6 Must-Know Best Practices for Restaurant Inventory Management
In the same way you have platforms like SevenRooms in place to support your restaurant’s front-of-house (FOH) operations, you also need systems in place to manage back-of-house (BOH) operations.
Restaurant inventory management is a critical BOH process for controlling food costs and ensuring smooth operations. Many restaurateurs still rely on inefficient, outdated methods for taking inventory, but there are restaurant management tools that can streamline and automate the process. The more efficient and accurate you are at managing your inventory, the more you can maximize your profit margins.
What is restaurant inventory management?
Restaurant inventory management is the practice of tracking the quantity of food ingredients (like produce, meats, and pantry items) and non-food supplies (trash bags, toilet paper, take-out containers, etc.) that are coming in and out of your restaurant. Inventory tracking traces what you receive from vendors, any product transferred between stores, and what is left over after sales.
Restaurant inventory management involves leveraging forecasting to prepare for your projected sales and ensure you are ordering the proper amount. It also involves examining the difference between what you should be using for inventory based on sales, versus what you are actually using in your kitchen (more on this below).
Why is restaurant inventory management important?
Restaurant inventory management is critical to help control food costs. If you over-order inventory, you run the risk of letting food waste on the shelf before you are able to use it. In addition, if you are under-ordering inventory, you may not be able to prepare your full menu and hit your sales goals.
Restaurant industry profit margins are notoriously tight. Strategic restaurant inventory management can help you make data-driven decisions about your inventory so that you can hit your target food cost goals.
Restaurant inventory best practices
Inventory management involves tracking many different moving pieces. It takes more than just counting your product levels to know how much stock to order. You also need to consider factors like the number of reservations and online orders, projected sales, and external factors like weather to determine demand.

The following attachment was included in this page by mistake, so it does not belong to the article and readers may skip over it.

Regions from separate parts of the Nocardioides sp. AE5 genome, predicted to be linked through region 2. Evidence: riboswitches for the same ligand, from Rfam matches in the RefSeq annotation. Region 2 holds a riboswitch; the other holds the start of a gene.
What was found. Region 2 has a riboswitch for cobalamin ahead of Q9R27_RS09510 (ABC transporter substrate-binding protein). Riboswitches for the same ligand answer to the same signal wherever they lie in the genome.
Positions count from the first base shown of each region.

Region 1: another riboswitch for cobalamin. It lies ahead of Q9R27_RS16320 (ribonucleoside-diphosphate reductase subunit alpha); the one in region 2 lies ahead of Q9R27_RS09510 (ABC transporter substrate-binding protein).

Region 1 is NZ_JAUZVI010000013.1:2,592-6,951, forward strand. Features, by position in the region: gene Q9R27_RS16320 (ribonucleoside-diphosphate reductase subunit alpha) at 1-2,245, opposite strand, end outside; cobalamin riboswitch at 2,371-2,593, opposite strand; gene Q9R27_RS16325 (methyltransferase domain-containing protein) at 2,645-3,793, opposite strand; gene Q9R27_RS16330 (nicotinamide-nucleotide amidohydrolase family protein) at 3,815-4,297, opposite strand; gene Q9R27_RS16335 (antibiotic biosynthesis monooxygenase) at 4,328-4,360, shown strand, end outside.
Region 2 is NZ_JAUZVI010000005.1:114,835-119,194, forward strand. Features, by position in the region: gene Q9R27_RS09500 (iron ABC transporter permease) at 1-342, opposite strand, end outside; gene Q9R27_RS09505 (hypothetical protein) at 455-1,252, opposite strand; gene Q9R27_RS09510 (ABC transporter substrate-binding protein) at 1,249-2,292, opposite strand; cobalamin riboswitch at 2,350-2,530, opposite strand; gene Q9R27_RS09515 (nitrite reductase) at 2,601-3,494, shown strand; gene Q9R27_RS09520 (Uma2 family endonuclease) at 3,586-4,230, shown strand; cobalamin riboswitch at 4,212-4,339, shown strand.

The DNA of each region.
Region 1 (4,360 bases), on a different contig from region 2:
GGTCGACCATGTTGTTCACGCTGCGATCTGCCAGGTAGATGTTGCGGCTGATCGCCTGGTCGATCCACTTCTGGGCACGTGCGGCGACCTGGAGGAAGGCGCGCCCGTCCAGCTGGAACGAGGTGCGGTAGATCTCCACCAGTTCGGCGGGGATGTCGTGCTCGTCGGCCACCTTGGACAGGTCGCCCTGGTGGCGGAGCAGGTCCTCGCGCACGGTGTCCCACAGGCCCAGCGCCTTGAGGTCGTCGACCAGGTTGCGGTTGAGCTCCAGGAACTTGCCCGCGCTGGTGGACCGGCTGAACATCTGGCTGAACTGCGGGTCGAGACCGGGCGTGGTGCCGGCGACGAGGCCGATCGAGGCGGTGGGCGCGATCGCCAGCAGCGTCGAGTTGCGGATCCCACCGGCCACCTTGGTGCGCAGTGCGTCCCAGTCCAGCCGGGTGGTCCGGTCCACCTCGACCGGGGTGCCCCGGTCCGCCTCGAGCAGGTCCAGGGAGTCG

When you successfully manage your restaurant’s inventory, you are better prepared to streamline operations and maximize profits. Here are six restaurant inventory best practices to adopt.
1. Make inventory management a regular part of someone’s job
To ensure that your restaurant inventory is completed thoroughly and accurately, assign inventory to one or two key staff members. Training your staff on the importance of inventory management can not only help your restaurant operations, but can also encourage your staff to be invested in controlling food costs.
Accurate inventory starts with creating dedicated time for taking inventory. Your inventory after a busy Saturday night will look significantly different than your inventory on Tuesday morning after you receive your vendor orders.
To ensure you are generating comparable inventory numbers, schedule your staff to complete inventory counts on the same day, at the same time, every week. With consistency in your data, you are able to see patterns in your inventory and make better decisions.
2. Leverage tech to streamline inventory management
Because inventory is key for maintaining your profit margin, using the best restaurant management tools possible is a must for managing inventory. Pen and paper are inefficient and error-prone. You can easily lose your records and may not have them handy when you need them. When you use an all-in-one inventory management solution, not only can you access your inventory from anywhere, but multiple people from your team can access it at the same time. You can also look back at more records than you could if you had to flip through notebooks.